Our concern is not prompted solely by the prospect of empty confessionals, vacant tabernacles, and unanointed deaths. For the tragedy of America’s vocation problem is not just the shortage of laborers for the harvest. It is the belief that, even without laborers, the harvest can come in by itself.
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Re: Boston Catholic support of Billy Graham's "Crusades" in the 1950's and 60's

Post  columba on Fri Jun 01, 2012 6:56 pm

The Catholic Faith did not come blazingly to our country the way Saint Patrick brought it to Ireland, or Saint James to Spain. The Faith disembarked here timidly, as an immigrant. It filled out all the forms, complied with all the regulations, and, after a couple of generations, lost all of its objectionable European qualities. The seminaries have been the chief instruments for this Americanization of the Faith. Now that it has been accomplished, a priest can walk down Main Street, America, and feel as much a part of the milieu as any Protestant minister might. Still, vocations to the priesthood are falling off.

There are more signs of a revival of the Faith in America than in Ireland. When reading any serious commentary or views concerning the Church and Faith one always finds that in the majority of cases the authors are American.
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Re: Boston Catholic support of Billy Graham's "Crusades" in the 1950's and 60's

Post  DeSelby on Sat Jun 02, 2012 9:48 pm

(deleted)


Last edited by DeSelby on Sat Jun 02, 2012 9:52 pm; edited 1 time in total (Reason for editing : too much sarcasm!)
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Re: Boston Catholic support of Billy Graham's "Crusades" in the 1950's and 60's

Post  DeSelby on Sat Jun 02, 2012 11:58 pm

columba wrote:
The Catholic Faith did not come blazingly to our country the way Saint Patrick brought it to Ireland, or Saint James to Spain. The Faith disembarked here timidly, as an immigrant. It filled out all the forms, complied with all the regulations, and, after a couple of generations, lost all of its objectionable European qualities. The seminaries have been the chief instruments for this Americanization of the Faith. Now that it has been accomplished, a priest can walk down Main Street, America, and feel as much a part of the milieu as any Protestant minister might. Still, vocations to the priesthood are falling off.

There are more signs of a revival of the Faith in America than in Ireland. When reading any serious commentary or views concerning the Church and Faith one always finds that in the majority of cases the authors are American.

Most Americans are rather distracted at the moment. With the exceptions being the ones you mentioned.

I must admit Columba, your comment actually made me sort of proud of being American. pirat (But, what's an American? I'm for example, Scottish, Welsh, Irish, German, Austro-Hungarian, Czech, Polish, Swedish, and Cherokee.) And in America, we have Freedom of Religion, Liberty of whatever, for the whatever, by the whatever.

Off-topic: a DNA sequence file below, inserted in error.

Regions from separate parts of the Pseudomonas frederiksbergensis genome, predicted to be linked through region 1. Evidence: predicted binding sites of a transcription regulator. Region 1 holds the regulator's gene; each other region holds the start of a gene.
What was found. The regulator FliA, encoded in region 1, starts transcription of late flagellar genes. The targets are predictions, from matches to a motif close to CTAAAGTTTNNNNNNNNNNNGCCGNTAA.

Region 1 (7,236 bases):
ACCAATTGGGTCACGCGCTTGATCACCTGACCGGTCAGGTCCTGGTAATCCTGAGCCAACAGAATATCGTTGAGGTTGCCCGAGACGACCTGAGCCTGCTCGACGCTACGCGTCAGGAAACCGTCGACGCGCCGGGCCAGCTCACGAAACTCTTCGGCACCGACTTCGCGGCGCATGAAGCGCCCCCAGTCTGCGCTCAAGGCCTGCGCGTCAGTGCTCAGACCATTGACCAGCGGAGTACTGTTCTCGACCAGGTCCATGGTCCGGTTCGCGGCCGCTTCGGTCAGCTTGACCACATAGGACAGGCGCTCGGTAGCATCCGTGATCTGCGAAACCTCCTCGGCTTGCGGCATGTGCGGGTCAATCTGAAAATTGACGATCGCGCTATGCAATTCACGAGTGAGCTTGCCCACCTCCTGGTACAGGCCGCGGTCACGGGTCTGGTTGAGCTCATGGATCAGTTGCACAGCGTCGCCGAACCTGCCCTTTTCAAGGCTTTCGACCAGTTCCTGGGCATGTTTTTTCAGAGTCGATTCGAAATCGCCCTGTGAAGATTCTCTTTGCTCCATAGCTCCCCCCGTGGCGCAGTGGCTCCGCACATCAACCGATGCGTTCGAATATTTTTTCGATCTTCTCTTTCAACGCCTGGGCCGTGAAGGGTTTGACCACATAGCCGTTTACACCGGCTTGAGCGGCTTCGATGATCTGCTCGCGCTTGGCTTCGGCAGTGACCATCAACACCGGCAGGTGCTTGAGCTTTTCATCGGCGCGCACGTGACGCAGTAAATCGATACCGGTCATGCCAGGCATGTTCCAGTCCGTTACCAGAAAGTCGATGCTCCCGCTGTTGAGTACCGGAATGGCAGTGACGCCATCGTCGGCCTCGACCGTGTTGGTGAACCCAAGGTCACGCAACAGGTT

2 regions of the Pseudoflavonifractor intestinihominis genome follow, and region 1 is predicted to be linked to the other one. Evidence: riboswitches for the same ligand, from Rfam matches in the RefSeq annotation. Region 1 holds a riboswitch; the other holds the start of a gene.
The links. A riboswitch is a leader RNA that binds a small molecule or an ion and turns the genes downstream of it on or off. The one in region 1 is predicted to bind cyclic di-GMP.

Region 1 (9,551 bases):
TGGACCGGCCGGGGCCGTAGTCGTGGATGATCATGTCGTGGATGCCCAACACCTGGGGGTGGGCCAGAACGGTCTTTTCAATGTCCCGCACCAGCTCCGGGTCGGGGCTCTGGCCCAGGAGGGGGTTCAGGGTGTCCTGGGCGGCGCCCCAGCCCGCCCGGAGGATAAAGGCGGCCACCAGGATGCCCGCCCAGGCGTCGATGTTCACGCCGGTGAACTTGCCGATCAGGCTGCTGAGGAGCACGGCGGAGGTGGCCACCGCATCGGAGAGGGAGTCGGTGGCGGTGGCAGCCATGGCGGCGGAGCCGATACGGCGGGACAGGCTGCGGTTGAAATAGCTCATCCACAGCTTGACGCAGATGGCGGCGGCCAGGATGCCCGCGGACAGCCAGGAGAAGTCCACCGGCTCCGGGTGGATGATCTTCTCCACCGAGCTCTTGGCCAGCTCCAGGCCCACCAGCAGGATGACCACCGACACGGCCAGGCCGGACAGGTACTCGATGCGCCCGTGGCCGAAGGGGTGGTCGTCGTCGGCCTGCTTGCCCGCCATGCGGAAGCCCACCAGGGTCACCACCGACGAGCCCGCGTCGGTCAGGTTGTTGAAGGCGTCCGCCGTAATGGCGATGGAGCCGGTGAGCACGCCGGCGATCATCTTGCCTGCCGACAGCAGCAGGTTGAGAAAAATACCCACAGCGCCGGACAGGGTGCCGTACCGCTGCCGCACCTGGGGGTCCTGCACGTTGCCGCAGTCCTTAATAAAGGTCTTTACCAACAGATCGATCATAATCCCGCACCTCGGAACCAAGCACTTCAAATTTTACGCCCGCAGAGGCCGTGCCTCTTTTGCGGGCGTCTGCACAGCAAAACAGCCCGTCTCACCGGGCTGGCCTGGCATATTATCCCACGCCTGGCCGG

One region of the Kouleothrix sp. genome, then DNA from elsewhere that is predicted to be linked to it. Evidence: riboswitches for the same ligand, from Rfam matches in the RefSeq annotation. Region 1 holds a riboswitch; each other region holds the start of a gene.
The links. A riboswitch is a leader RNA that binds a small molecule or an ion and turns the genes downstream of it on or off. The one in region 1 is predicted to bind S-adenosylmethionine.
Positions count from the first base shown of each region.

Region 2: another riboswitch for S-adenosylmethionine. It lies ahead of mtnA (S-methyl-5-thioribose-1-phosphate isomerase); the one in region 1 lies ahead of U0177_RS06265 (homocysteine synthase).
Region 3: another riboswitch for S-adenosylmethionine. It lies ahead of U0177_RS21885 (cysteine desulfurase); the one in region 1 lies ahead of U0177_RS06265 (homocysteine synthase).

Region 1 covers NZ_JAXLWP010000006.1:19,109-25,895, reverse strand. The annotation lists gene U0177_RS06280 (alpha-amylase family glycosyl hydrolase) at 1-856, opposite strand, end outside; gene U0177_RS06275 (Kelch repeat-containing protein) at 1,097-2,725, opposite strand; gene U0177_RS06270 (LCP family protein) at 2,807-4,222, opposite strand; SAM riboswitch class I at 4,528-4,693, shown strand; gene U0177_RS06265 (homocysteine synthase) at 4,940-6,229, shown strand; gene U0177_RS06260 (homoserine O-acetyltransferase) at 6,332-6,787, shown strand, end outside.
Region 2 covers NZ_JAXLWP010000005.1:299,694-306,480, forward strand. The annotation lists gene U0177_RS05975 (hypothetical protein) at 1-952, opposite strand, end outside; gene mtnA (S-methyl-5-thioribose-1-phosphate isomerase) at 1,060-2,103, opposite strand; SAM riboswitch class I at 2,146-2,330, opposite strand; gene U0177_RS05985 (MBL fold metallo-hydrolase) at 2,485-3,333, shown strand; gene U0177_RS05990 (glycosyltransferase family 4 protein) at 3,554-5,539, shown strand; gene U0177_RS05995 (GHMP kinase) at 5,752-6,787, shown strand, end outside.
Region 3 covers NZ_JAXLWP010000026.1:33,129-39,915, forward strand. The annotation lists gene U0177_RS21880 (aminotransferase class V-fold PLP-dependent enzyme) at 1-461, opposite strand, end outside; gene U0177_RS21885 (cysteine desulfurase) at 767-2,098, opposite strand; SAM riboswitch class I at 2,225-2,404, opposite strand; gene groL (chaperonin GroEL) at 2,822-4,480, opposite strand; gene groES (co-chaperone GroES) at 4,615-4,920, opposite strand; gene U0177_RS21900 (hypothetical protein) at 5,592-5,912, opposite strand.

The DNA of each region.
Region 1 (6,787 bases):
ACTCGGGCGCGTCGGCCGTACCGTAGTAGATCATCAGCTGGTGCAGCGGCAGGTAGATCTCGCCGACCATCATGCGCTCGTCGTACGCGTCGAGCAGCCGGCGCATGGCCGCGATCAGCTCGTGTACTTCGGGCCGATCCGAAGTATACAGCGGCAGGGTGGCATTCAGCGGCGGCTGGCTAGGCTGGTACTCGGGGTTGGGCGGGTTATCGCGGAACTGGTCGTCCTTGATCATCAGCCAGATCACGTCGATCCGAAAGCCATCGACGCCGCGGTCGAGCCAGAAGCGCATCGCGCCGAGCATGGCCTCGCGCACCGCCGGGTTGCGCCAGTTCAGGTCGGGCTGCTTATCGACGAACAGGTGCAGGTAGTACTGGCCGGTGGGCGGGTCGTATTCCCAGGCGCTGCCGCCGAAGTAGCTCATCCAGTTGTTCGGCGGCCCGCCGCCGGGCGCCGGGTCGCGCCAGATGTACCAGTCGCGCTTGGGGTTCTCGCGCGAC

Something like that.

Of course, unlike, Ireland, this country was never Catholic, so American Catholics have something to aspire to. Refer to my first sentence.

Americanism; ecumenism, opening windows while closing doors.

The devil planned this all out very brilliantly, really.
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Re: Boston Catholic support of Billy Graham's "Crusades" in the 1950's and 60's

Post  DeSelby on Sun Jun 03, 2012 1:26 am

I found this quote from an an anti-Catholic protestant source, however:

There Is To Be No Proselytizing

1. "There is to be no proselytizing.." (proselytize: to make a convert of - Webster's New Twentieth Century Unabridged Dictionary)
2. "It does not include freedom to persuade and convert" (The Soviet Constitution on religious freedom).
The first statements comes from Billy Graham Evangelistic Association officials from the prepare counselors for the various Graham crusade. The same applies to officials of other Evangelistic groups affiliated with the Graham Association. This evangelism took place among the French Canadian Catholics of Quebec and those scattered over the New England States. However, the first 'disturbing experience' took place in Boston's Hynes Auditorium during Congress 85, an event sponsored by the Evangelistic Association of New England. During a session, the chairman introduced Don Morgan and Tom Phillips of a Billy Graham Crusade. These expressed appreciation for the EANE'S cooperation in a recent Graham crusade.

Bible Baptist Church of Nashua had rented a booth and installed a four-by-eight-foot banner that read, 'The Roman Catholic and Evangelism.' A virtual storm burst when officials realized the 'Evangelism' in question was to proselytize and make converts. The 'almost incredible story' was published in the May 1985 issue of ' The Baptist Bulletin.' (10)